He reached across the counter and took Josie by the hand, walking her down the length of it until they met at the end.

“I’ll make sure she gets home okay,” Jake said. Then added, “And I’ll make sure she’s back in time to serve me tomorrow.”

Stepping out of the shower, Jake smiled as he thought about how he had met Josie. He took her home that night and began seeing her regularly, first meeting for breakfast after she had driven Jason to school, and then, finally, after months of hastily squeezing in time together during early afternoons, Tuesday became their night together.

Jake wrapped a towel around his waist and filled the coffee pot with water from the sink. As the coffee brewed, he realized that he had never spent time with Jason except to say hello on the rare occasions that he picked Josie up at her mother-in-law’s. So what, he wanted to be with Josie, not nursemaid a kid. It bothered him that Josie lived with her husband’s mother, but what could you do, Josie was a working mother and it wasn’t easy. Besides, with the mother-in-law there, Jake could see Josie more than he would if she was completely responsible for Jason.

He poured a cup of coffee, adding milk, and carried it out to Josie in the living room. Kneeling by the couch, he lightly ran his hand across her head and waved the coffee before her face.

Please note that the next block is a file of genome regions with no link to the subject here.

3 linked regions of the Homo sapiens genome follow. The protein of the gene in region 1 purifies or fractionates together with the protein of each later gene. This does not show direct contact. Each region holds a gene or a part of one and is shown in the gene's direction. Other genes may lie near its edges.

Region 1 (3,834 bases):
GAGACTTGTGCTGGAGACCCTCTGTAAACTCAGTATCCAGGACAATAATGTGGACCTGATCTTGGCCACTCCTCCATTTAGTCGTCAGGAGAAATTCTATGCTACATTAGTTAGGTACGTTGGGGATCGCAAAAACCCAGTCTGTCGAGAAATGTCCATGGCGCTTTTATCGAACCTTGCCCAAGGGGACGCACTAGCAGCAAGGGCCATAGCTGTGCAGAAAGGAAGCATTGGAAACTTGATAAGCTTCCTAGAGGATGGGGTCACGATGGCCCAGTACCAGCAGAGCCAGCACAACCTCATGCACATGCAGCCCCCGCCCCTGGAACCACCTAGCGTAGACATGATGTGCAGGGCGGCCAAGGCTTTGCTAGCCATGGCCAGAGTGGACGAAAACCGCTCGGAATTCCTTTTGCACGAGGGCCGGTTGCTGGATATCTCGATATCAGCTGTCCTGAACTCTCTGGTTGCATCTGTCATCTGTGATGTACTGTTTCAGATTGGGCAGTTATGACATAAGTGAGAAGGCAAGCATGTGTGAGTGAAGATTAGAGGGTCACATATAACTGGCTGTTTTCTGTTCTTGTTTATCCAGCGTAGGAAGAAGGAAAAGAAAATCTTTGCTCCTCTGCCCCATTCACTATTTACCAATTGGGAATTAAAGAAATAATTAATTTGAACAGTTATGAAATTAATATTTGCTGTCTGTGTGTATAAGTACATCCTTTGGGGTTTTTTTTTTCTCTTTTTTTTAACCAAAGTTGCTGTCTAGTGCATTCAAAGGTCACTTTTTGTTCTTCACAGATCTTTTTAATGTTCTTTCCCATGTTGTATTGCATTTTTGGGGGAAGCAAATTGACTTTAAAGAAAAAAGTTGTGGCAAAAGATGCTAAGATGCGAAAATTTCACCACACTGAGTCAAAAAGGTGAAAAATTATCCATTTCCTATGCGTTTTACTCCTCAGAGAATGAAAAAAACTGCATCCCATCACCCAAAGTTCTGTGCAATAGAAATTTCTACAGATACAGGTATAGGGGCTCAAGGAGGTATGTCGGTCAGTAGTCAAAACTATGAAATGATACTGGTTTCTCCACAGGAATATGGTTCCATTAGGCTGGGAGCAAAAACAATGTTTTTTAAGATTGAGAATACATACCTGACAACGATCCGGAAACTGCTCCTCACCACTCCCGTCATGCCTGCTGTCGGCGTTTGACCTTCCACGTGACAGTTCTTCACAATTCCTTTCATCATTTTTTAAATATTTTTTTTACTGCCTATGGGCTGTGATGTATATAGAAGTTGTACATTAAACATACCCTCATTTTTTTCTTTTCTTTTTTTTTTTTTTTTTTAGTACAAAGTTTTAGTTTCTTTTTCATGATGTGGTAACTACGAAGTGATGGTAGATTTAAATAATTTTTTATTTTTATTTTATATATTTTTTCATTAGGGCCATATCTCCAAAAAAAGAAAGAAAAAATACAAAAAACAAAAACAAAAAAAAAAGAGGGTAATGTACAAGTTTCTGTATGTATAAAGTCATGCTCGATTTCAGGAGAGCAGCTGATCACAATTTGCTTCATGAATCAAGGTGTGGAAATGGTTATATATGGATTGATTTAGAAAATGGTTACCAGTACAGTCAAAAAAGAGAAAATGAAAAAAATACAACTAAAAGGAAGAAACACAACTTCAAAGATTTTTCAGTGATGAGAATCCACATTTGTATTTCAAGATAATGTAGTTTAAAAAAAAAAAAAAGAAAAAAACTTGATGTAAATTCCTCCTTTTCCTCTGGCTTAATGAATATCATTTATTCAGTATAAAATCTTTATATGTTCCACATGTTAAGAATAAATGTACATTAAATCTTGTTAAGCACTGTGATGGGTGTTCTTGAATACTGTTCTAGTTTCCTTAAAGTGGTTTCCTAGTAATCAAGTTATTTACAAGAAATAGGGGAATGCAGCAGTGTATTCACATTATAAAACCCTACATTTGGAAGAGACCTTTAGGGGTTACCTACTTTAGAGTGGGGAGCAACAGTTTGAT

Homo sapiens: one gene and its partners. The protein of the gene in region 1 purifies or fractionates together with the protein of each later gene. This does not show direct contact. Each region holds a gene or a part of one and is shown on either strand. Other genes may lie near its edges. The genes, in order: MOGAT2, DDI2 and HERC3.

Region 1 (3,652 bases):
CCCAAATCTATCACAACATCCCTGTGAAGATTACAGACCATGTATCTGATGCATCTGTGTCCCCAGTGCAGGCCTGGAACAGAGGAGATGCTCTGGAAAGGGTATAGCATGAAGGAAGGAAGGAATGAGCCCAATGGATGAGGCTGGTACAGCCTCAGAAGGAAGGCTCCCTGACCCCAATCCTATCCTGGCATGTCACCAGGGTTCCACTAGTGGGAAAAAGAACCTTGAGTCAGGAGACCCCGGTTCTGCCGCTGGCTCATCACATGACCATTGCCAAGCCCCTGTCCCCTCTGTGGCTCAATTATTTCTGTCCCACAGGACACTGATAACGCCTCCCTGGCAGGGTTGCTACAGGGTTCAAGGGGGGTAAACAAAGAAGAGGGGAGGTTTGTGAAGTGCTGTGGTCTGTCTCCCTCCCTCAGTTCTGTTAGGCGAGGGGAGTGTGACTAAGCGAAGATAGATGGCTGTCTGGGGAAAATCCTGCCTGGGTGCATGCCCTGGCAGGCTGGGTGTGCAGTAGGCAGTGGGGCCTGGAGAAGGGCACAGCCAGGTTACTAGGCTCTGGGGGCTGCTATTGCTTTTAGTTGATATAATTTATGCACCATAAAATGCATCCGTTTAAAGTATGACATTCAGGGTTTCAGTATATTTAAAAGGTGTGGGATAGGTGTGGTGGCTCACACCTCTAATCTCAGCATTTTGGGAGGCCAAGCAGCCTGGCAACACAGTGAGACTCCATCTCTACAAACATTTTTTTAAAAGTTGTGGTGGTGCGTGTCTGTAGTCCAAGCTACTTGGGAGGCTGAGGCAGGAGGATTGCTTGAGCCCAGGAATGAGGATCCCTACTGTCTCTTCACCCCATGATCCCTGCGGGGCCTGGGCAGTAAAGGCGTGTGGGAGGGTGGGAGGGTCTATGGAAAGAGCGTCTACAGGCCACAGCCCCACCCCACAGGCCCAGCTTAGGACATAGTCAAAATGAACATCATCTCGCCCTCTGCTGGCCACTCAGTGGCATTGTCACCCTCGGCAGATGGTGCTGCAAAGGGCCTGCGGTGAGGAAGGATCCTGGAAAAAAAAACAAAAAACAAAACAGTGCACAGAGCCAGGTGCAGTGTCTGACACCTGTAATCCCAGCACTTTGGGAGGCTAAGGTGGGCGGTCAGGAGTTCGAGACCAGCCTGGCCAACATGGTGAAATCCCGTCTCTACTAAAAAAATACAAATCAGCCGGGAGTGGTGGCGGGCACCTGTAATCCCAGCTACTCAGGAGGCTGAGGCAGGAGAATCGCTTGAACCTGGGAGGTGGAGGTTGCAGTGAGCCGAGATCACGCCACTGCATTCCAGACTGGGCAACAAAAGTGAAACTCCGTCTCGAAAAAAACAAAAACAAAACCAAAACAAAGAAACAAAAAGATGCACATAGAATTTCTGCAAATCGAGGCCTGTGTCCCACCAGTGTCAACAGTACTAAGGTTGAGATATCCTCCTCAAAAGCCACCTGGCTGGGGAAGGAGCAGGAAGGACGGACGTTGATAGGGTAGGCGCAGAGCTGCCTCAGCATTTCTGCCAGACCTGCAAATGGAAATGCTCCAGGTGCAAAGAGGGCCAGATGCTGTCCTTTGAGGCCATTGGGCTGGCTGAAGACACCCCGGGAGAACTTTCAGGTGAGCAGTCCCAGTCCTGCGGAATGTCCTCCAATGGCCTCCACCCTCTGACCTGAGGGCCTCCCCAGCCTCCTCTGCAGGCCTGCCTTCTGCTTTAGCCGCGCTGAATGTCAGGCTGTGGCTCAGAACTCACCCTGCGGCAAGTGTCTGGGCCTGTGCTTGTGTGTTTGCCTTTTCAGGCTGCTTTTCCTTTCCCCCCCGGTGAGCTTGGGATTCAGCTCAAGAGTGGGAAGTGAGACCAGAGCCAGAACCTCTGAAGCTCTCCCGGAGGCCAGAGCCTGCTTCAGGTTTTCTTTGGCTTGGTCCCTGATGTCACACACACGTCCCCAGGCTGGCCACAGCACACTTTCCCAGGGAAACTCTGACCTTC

She smiled, reaching for the cup.

“Did you sleep well?” he asked.

She sipped the coffee, turning her head away.

He lit a cigarette.

Josie sat up, placing a hand on his shoulder. “I’m sorry,” she said. “I can’t help it, I’m a sensitive sleeper.

He brushed her hand away. “Did you have trouble sleeping with him?”


“Your husband.”

She stood up before him, her shirt barely coming down to her waist.

“He didn’t snore.”

Before Jake could say a word, she kissed him, then headed off to the bathroom.

He heard the water running in the shower as he sat on the couch. She was with him, maybe not completely, but time would resolve matters one way or the other, and beginning the night in bed with one you cared about was better than many days of waking alone knowing that there had never been anyone at all.